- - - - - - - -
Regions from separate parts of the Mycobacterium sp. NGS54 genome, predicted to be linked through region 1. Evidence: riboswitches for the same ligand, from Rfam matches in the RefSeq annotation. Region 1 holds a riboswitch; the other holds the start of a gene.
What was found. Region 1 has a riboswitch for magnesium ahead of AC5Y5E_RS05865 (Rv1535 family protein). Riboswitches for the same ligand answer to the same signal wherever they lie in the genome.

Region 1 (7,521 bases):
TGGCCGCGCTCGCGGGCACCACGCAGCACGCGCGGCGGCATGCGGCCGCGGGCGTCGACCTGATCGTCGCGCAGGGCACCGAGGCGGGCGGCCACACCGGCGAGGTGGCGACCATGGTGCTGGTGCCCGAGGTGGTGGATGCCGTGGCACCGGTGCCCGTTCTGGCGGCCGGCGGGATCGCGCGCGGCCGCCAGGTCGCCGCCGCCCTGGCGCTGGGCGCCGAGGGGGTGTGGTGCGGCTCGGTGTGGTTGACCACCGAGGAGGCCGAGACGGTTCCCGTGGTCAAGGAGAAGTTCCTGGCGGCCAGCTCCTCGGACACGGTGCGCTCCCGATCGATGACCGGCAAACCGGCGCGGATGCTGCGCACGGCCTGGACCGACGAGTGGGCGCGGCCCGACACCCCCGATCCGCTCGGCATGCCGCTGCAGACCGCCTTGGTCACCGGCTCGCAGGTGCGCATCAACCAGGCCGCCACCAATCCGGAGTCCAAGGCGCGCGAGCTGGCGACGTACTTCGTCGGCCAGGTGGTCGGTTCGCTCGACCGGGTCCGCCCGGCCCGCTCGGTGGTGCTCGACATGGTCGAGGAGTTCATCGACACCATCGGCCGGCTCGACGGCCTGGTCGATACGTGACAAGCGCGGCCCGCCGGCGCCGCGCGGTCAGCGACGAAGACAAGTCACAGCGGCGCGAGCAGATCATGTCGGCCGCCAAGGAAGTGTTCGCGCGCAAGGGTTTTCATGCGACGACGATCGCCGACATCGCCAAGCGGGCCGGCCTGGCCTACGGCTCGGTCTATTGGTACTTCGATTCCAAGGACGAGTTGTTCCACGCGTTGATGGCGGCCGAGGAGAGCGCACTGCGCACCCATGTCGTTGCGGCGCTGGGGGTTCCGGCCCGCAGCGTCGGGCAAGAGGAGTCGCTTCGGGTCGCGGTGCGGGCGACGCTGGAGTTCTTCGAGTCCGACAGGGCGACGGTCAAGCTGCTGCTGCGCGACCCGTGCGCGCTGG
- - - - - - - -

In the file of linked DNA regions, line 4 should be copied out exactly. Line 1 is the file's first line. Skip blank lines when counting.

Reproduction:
TGGCCGCGCTCGCGGGCACCACGCAGCACGCGCGGCGGCATGCGGCCGCGGGCGTCGACCTGATCGTCGCGCAGGGCACCGAGGCGGGCGGCCACACCGGCGAGGTGGCGACCATGGTGCTGGTGCCCGAGGTGGTGGATGCCGTGGCACCGGTGCCCGTTCTGGCGGCCGGCGGGATCGCGCGCGGCCGCCAGGTCGCCGCCGCCCTGGCGCTGGGCGCCGAGGGGGTGTGGTGCGGCTCGGTGTGGTTGACCACCGAGGAGGCCGAGACGGTTCCCGTGGTCAAGGAGAAGTTCCTGGCGGCCAGCTCCTCGGACACGGTGCGCTCCCGATCGATGACCGGCAAACCGGCGCGGATGCTGCGCACGGCCTGGACCGACGAGTGGGCGCGGCCCGACACCCCCGATCCGCTCGGCATGCCGCTGCAGACCGCCTTGGTCACCGGCTCGCAGGTGCGCATCAACCAGGCCGCCACCAATCCGGAGTCCAAGGCGCGCGAGCTGGCGACGTACTTCGTCGGCCAGGTGGTCGGTTCGCTCGACCGGGTCCGCCCGGCCCGCTCGGTGGTGCTCGACATGGTCGAGGAGTTCATCGACACCATCGGCCGGCTCGACGGCCTGGTCGATACGTGACAAGCGCGGCCCGCCGGCGCCGCGCGGTCAGCGACGAAGACAAGTCACAGCGGCGCGAGCAGATCATGTCGGCCGCCAAGGAAGTGTTCGCGCGCAAGGGTTTTCATGCGACGACGATCGCCGACATCGCCAAGCGGGCCGGCCTGGCCTACGGCTCGGTCTATTGGTACTTCGATTCCAAGGACGAGTTGTTCCACGCGTTGATGGCGGCCGAGGAGAGCGCACTGCGCACCCATGTCGTTGCGGCGCTGGGGGTTCCGGCCCGCAGCGTCGGGCAAGAGGAGTCGCTTCGGGTCGCGGTGCGGGCGACGCTGGAGTTCTTCGAGTCCGACAGGGCGACGGTCAAGCTGCTGCTGCGCGACCCGTGCGCGCTGG